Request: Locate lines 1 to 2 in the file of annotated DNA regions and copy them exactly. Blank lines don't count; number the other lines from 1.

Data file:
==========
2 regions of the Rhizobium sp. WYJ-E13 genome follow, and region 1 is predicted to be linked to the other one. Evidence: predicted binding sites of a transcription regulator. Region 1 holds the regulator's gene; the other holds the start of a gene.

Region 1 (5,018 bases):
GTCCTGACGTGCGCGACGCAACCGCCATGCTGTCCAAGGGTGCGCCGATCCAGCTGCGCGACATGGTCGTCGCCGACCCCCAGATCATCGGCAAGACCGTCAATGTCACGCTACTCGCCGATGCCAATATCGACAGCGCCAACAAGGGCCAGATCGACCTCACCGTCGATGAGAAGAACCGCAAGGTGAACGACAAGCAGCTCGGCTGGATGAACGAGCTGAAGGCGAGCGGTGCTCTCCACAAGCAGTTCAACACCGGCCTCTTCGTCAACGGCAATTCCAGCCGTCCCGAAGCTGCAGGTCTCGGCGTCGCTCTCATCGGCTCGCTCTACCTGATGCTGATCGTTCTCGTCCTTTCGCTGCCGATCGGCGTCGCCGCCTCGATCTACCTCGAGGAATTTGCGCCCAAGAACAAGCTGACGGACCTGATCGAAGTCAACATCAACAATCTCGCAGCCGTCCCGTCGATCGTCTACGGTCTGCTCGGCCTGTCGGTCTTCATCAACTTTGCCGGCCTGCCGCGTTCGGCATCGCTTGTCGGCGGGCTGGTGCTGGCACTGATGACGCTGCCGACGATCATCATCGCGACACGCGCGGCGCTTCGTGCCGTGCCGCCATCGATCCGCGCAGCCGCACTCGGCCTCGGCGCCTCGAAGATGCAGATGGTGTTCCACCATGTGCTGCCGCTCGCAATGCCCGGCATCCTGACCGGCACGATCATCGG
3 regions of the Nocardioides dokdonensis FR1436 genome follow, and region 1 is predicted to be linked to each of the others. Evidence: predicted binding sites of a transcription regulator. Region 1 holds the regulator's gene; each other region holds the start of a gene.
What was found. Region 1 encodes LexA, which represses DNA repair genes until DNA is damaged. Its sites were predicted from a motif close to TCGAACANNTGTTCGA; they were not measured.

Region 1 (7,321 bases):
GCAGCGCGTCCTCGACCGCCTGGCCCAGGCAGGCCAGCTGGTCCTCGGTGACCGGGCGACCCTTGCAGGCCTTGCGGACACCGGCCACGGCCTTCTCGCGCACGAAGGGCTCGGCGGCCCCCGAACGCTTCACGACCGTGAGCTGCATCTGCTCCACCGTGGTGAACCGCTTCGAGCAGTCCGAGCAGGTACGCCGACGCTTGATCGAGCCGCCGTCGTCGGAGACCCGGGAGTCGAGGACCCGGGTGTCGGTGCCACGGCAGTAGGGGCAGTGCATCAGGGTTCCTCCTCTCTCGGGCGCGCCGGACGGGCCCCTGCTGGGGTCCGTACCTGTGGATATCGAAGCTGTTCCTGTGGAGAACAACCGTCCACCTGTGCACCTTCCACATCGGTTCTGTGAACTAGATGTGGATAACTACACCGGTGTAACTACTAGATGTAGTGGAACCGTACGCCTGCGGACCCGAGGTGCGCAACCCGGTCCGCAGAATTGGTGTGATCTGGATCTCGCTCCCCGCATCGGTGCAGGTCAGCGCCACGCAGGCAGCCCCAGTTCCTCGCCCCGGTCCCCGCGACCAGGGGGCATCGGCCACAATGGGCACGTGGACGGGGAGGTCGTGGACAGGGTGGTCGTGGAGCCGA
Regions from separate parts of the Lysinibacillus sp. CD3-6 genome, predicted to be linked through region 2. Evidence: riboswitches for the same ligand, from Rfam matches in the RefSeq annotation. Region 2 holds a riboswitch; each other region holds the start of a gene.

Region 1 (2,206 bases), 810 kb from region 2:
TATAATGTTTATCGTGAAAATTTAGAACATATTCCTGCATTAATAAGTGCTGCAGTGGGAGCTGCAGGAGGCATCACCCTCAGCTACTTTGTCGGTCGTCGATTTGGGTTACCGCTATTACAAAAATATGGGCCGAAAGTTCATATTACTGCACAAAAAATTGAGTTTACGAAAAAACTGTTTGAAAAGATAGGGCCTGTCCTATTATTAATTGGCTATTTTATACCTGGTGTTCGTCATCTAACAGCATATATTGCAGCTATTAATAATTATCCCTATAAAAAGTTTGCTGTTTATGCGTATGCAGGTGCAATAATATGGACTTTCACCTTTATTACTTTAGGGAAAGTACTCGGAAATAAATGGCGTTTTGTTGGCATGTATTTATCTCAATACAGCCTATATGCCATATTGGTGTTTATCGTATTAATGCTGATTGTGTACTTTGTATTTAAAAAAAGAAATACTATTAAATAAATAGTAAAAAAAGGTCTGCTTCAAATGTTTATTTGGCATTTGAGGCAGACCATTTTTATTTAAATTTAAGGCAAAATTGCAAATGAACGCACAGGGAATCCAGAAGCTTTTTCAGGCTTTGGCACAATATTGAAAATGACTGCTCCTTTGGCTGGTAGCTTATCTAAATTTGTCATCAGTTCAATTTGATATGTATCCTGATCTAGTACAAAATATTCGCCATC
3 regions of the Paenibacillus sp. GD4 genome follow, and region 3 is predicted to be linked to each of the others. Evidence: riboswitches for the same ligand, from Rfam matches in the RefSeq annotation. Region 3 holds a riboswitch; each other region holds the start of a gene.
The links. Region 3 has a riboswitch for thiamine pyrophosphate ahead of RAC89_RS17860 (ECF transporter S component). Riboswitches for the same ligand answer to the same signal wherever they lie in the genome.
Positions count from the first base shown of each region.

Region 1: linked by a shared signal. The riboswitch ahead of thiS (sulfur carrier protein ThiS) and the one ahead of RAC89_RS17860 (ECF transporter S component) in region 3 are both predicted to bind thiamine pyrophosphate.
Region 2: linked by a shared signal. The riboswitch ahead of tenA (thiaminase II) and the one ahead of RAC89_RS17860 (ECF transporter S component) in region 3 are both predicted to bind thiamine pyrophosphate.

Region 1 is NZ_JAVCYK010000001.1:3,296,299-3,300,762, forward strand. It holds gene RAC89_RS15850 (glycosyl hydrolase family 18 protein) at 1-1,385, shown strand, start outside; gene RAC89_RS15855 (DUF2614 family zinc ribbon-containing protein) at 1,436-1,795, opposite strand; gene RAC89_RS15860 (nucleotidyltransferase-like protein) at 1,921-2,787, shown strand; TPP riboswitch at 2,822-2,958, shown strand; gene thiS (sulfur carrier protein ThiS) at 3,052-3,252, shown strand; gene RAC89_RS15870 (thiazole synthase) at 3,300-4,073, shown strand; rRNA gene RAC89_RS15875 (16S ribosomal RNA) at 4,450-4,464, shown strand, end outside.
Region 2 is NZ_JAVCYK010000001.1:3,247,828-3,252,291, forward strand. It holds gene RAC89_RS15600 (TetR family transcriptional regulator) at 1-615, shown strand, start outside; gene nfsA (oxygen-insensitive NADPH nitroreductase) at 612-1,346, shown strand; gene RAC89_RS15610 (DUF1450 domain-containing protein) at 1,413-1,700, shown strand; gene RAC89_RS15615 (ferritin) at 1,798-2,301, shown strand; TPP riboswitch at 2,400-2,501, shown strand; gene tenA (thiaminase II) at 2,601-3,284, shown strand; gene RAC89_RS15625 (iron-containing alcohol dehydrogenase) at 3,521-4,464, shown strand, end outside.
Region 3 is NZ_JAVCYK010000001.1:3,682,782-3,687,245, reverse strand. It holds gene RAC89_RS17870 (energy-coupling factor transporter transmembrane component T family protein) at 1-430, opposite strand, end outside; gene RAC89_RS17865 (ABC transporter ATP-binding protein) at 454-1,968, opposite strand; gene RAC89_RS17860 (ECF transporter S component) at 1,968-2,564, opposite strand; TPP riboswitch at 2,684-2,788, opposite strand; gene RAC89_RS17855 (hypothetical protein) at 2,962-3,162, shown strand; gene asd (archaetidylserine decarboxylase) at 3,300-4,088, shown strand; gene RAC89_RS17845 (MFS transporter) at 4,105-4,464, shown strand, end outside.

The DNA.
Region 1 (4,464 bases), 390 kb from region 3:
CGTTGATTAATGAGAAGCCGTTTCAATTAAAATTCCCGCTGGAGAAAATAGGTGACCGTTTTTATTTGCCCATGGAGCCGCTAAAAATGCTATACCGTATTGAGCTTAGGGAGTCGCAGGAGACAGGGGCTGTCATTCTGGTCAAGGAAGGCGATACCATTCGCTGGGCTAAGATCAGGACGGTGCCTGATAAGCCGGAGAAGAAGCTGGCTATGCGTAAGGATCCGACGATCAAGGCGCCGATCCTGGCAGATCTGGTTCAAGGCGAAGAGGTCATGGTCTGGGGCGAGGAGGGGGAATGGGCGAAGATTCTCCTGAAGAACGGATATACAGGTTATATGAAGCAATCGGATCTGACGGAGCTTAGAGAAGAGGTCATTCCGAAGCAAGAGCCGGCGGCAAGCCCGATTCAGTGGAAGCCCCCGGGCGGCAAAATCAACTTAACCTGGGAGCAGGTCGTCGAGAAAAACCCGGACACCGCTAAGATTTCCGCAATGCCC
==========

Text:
2 regions of the Rhizobium sp. WYJ-E13 genome follow, and region 1 is predicted to be linked to the other one. Evidence: predicted binding sites of a transcription regulator. Region 1 holds the regulator's gene; the other holds the start of a gene.

Region 1 (5,018 bases):